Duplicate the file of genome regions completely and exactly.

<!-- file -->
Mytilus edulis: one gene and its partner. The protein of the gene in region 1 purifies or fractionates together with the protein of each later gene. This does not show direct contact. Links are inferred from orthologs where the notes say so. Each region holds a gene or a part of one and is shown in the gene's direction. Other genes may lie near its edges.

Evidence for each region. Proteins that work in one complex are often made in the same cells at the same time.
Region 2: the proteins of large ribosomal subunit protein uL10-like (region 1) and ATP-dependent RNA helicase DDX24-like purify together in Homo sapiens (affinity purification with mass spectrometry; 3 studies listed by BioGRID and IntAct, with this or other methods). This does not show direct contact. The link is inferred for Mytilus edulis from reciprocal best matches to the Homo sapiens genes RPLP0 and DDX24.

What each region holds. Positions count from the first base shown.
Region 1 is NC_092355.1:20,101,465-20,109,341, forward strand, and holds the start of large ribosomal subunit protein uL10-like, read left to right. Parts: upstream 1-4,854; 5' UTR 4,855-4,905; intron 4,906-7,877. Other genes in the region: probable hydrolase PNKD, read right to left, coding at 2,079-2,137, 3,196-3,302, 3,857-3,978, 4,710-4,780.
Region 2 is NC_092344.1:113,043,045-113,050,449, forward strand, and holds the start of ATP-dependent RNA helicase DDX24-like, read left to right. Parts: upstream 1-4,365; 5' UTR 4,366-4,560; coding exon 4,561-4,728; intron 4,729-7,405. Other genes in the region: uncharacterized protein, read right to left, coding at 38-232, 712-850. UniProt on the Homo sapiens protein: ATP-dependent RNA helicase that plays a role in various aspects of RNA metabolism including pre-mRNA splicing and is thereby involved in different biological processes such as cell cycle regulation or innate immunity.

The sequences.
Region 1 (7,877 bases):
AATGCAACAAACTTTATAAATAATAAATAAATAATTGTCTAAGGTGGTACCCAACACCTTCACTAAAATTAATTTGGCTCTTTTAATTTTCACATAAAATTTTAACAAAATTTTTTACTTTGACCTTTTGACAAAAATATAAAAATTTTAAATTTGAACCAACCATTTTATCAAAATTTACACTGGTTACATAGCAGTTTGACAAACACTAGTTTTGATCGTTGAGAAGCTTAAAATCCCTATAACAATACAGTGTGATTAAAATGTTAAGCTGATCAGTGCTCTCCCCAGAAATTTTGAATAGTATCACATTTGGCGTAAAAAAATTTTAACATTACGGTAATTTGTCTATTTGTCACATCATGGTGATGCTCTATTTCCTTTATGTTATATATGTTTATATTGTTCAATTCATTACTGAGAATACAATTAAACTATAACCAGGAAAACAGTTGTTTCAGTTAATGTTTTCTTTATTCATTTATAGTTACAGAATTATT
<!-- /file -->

Mytilus edulis: one gene and its partner. The protein of the gene in region 1 purifies or fractionates together with the protein of each later gene. This does not show direct contact. Links are inferred from orthologs where the notes say so. Each region holds a gene or a part of one and is shown in the gene's direction. Other genes may lie near its edges.

Evidence for each region. Proteins that work in one complex are often made in the same cells at the same time.
Region 2: the proteins of large ribosomal subunit protein uL10-like (region 1) and ATP-dependent RNA helicase DDX24-like purify together in Homo sapiens (affinity purification with mass spectrometry; 3 studies listed by BioGRID and IntAct, with this or other methods). This does not show direct contact. The link is inferred for Mytilus edulis from reciprocal best matches to the Homo sapiens genes RPLP0 and DDX24.

What each region holds. Positions count from the first base shown.
Region 1 is NC_092355.1:20,101,465-20,109,341, forward strand, and holds the start of large ribosomal subunit protein uL10-like, read left to right. Parts: upstream 1-4,854; 5' UTR 4,855-4,905; intron 4,906-7,877. Other genes in the region: probable hydrolase PNKD, read right to left, coding at 2,079-2,137, 3,196-3,302, 3,857-3,978, 4,710-4,780.
Region 2 is NC_092344.1:113,043,045-113,050,449, forward strand, and holds the start of ATP-dependent RNA helicase DDX24-like, read left to right. Parts: upstream 1-4,365; 5' UTR 4,366-4,560; coding exon 4,561-4,728; intron 4,729-7,405. Other genes in the region: uncharacterized protein, read right to left, coding at 38-232, 712-850. UniProt on the Homo sapiens protein: ATP-dependent RNA helicase that plays a role in various aspects of RNA metabolism including pre-mRNA splicing and is thereby involved in different biological processes such as cell cycle regulation or innate immunity.

The sequences.
Region 1 (7,877 bases):
AATGCAACAAACTTTATAAATAATAAATAAATAATTGTCTAAGGTGGTACCCAACACCTTCACTAAAATTAATTTGGCTCTTTTAATTTTCACATAAAATTTTAACAAAATTTTTTACTTTGACCTTTTGACAAAAATATAAAAATTTTAAATTTGAACCAACCATTTTATCAAAATTTACACTGGTTACATAGCAGTTTGACAAACACTAGTTTTGATCGTTGAGAAGCTTAAAATCCCTATAACAATACAGTGTGATTAAAATGTTAAGCTGATCAGTGCTCTCCCCAGAAATTTTGAATAGTATCACATTTGGCGTAAAAAAATTTTAACATTACGGTAATTTGTCTATTTGTCACATCATGGTGATGCTCTATTTCCTTTATGTTATATATGTTTATATTGTTCAATTCATTACTGAGAATACAATTAAACTATAACCAGGAAAACAGTTGTTTCAGTTAATGTTTTCTTTATTCATTTATAGTTACAGAATTATT